Anonymous said...


I’ll buy this tomb on the strength of your review. One minor gripe… mentioning Paul Morley in the same breath as Mick Farren, Charles Shaar Murray and Nick Kent? Morley is quite rightly considered a pretentious buffoon on this (UK) side of the pond. His ludicrously introspective wordy ramblings on Joy Division are enough to put anyone off the band. The man’s a U2 fan for crying out loud. Rant over. Keep up the good work


Christopher Stigliano said...

tf, gotta admit that I really dug the you-know-what outta Morley's OUT THERE fanzine from '76, a fantab rundown on punkisms and other smart sounds that were going on during those whacked-out mid-seventies all done up in the smarter English rockscribe trad which sure helps out. (Only wish more issues would have seen the light of day...would have loved to have read that promised article on John Cage!) And true the guy later make mucho moolah jumpstarting the "Frankie Says" craze of the eighties amongst other things, but hey I also recall more than a few turdbombs being dropped by Kent, Murray and other more "with-its" during those sorry days and even beyond. And sheesh, I read a few good things from Morley on the web (almost if not all of seventies origin), but given that I am not as "well-versed" in the British rock criticking game as you may be I just may concede! Maybe a few more spins around the latterday UK rockwriter globe will change my opinions???

Anonymous said...

I might’ve been a tad harsh on Morley. My judgement is based on his post-1980 output which includes his current day media whoring - his multi-chinned fissog pops up all to frequently on talking head style ‘popular culture review’ type TV programs over here. He tends to go in for the ‘I’ve swallowed a dictionary and my sentence is twice as long as your paragraph, therefore I win’ style of debate. I think you’ve got it about right in splitting his work into pre and post 1980. He was sufficiently tuned in to be one of the 50-100 who attended the first Sex Pistols gig outside London in mid ’76 after all, but on the other hand there’s the Frankie business to consider. As for a rethink of what’s what in terms of late 70’s Brit rock scribedom, I think you’ve pretty much got in covered although I don’t recall you mentioning Pete Frame’s Zig Zag magazine too much (if at all). Bill Allerton at Stand Out Records can help you here, he has a shedload of back issues that he’s looking to shift.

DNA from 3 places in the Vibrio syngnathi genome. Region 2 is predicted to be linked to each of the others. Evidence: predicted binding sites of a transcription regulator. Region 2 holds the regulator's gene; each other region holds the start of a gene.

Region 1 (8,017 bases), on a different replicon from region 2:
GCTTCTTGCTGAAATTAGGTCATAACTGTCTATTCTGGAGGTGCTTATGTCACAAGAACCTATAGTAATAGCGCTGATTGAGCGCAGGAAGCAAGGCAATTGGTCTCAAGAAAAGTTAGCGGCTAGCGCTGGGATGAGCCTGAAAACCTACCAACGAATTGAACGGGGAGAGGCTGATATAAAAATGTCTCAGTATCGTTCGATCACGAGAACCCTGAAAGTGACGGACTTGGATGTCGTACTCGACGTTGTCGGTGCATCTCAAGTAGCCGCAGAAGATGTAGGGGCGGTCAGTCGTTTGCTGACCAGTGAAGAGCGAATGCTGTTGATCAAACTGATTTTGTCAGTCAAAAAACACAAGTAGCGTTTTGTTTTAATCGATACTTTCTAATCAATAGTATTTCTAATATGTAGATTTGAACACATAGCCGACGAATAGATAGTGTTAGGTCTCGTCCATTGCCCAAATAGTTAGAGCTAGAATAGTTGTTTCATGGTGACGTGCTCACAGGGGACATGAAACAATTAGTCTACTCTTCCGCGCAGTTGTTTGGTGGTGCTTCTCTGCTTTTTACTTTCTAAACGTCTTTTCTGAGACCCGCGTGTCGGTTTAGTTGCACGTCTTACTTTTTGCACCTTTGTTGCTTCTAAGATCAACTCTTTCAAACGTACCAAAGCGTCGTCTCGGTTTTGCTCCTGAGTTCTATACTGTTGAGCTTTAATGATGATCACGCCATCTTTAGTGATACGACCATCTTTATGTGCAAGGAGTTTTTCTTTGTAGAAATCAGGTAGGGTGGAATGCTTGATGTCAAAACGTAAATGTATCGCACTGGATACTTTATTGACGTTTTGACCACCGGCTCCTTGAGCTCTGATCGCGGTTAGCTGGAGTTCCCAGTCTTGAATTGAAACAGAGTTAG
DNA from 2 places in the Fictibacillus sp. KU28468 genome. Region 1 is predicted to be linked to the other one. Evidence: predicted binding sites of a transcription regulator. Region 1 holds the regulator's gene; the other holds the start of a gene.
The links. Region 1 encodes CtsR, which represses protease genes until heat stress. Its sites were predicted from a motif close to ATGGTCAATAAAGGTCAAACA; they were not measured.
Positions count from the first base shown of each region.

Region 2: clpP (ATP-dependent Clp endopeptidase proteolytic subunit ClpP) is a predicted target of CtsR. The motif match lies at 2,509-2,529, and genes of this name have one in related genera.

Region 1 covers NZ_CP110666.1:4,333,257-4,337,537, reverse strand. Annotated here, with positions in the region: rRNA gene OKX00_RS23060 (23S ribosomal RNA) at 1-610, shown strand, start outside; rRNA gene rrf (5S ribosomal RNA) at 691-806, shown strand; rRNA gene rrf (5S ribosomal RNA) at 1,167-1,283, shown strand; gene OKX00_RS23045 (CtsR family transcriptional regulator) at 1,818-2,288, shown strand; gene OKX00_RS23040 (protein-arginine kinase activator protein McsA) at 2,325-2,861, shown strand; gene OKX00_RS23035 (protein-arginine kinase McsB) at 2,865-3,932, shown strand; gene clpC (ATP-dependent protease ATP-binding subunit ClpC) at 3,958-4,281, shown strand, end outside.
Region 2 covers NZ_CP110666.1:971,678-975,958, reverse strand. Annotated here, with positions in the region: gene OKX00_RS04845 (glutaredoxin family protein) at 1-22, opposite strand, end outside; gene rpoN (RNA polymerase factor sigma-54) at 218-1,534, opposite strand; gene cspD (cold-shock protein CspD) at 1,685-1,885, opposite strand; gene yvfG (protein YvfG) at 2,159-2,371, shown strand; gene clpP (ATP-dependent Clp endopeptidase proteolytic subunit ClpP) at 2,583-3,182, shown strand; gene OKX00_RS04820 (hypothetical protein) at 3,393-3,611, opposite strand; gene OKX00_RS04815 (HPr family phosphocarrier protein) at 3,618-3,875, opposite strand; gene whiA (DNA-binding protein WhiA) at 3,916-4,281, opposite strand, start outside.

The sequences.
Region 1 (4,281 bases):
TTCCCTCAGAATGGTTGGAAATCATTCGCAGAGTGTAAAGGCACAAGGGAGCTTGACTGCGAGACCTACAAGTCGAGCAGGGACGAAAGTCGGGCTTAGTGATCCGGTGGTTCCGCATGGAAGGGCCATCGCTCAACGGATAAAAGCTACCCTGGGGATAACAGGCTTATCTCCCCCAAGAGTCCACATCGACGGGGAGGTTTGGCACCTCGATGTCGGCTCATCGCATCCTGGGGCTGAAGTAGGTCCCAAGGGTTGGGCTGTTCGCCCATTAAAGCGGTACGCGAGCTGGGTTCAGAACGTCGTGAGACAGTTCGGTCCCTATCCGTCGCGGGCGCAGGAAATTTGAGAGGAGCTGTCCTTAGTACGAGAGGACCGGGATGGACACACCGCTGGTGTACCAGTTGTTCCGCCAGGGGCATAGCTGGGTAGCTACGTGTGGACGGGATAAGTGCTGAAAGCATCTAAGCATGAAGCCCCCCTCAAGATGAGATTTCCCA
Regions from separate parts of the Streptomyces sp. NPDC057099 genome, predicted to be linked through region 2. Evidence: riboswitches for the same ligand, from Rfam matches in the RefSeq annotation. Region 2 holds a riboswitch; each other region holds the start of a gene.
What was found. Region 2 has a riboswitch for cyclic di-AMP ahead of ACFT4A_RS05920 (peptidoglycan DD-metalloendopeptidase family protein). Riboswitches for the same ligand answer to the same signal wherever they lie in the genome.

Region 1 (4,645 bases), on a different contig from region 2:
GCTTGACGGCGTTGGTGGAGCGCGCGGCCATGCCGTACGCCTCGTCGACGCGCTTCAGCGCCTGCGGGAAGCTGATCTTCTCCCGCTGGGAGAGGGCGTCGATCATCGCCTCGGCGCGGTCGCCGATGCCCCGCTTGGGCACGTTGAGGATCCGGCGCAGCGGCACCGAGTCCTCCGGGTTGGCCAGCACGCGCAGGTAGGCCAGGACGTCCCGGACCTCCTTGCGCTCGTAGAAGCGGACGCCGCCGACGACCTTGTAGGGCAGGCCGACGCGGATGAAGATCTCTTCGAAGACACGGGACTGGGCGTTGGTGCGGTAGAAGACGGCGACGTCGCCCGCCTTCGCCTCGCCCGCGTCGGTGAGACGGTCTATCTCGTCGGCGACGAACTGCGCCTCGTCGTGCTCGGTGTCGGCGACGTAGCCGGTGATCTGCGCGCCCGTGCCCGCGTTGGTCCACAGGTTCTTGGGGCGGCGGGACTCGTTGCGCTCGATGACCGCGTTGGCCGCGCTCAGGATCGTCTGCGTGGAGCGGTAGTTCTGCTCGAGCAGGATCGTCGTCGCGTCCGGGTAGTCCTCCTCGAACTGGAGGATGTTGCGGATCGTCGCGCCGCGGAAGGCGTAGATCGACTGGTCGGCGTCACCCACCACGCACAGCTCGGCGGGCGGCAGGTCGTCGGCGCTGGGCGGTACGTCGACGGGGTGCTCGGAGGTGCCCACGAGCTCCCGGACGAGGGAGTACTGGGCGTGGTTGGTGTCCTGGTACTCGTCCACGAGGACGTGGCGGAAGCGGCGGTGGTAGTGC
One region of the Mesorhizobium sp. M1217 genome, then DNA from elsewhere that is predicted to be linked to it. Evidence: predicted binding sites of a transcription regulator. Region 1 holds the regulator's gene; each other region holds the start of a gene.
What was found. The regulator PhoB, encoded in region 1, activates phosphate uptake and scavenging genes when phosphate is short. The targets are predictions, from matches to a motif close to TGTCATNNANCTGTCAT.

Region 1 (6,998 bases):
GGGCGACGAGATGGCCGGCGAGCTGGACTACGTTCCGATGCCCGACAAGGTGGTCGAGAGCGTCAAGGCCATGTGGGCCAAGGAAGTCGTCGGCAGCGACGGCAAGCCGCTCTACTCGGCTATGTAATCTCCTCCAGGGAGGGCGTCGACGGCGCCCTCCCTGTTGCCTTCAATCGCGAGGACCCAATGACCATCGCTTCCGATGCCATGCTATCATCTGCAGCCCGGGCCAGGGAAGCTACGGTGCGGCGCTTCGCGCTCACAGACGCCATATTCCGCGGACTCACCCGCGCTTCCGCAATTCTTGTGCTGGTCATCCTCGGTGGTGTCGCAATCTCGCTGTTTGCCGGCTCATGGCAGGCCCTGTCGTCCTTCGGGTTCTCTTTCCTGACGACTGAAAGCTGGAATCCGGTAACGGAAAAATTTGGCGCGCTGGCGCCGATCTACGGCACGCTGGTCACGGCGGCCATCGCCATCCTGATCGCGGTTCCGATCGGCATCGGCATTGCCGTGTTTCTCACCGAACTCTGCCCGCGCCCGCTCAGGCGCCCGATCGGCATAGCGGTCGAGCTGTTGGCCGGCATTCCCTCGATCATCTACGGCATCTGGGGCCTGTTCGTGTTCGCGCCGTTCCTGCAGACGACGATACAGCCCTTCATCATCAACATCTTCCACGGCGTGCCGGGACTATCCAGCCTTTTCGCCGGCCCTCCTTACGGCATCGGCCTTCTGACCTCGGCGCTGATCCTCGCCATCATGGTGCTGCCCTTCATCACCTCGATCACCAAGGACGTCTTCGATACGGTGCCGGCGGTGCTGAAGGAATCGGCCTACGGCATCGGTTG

Christopher Stigliano said...

Actually I'm a bit of a ZIG ZAG fan and will buy an old issue on occasion depending on whether or not there's a group or person of interest featured within its pages. And yeah, ZIG ZAG did feature too many Southern Californian singer/songwriters and was hyping them to the rafters back in the early-to-mid-seventies, but whenever they got on their Pink Fairies/Stackwaddy kick they were one of the better things going in England at the time. Strangely enough I find their more punky late-seventies issues less enthralling (though I think Kris Needs was a wowzer writer who deserved more accolades than he got), and I remember hearing about how terrible the mag became by the mid-eighties when the entire staff went on the Maraillon or however its spelled kick before petering out into nothingness. But then again that was the state of what became of the seventies GOLDEN AGE OF ROCK CRITICISM in England, which even at that stage was vastly superior to what was going on in the US press. (Which is one of the reasons I started a certain fanzine up to spotlight a certain writers' swagger and verve...)

Anonymous said...

Thanks, Chris! I'm going to have nightmares now of Forry Ackerman hitting on Greg Shaw!

Bill Shute

Christopher Stigliano said...

Although this may seem oh so pretensioso, I did make a grammatical goof in my first comment...that should read "made" 'stead of "make". Add all the sic's you want!

Christopher Stigliano said...

...ditto "writer's swagger and verve"...not exactly a good week for grammar, innit?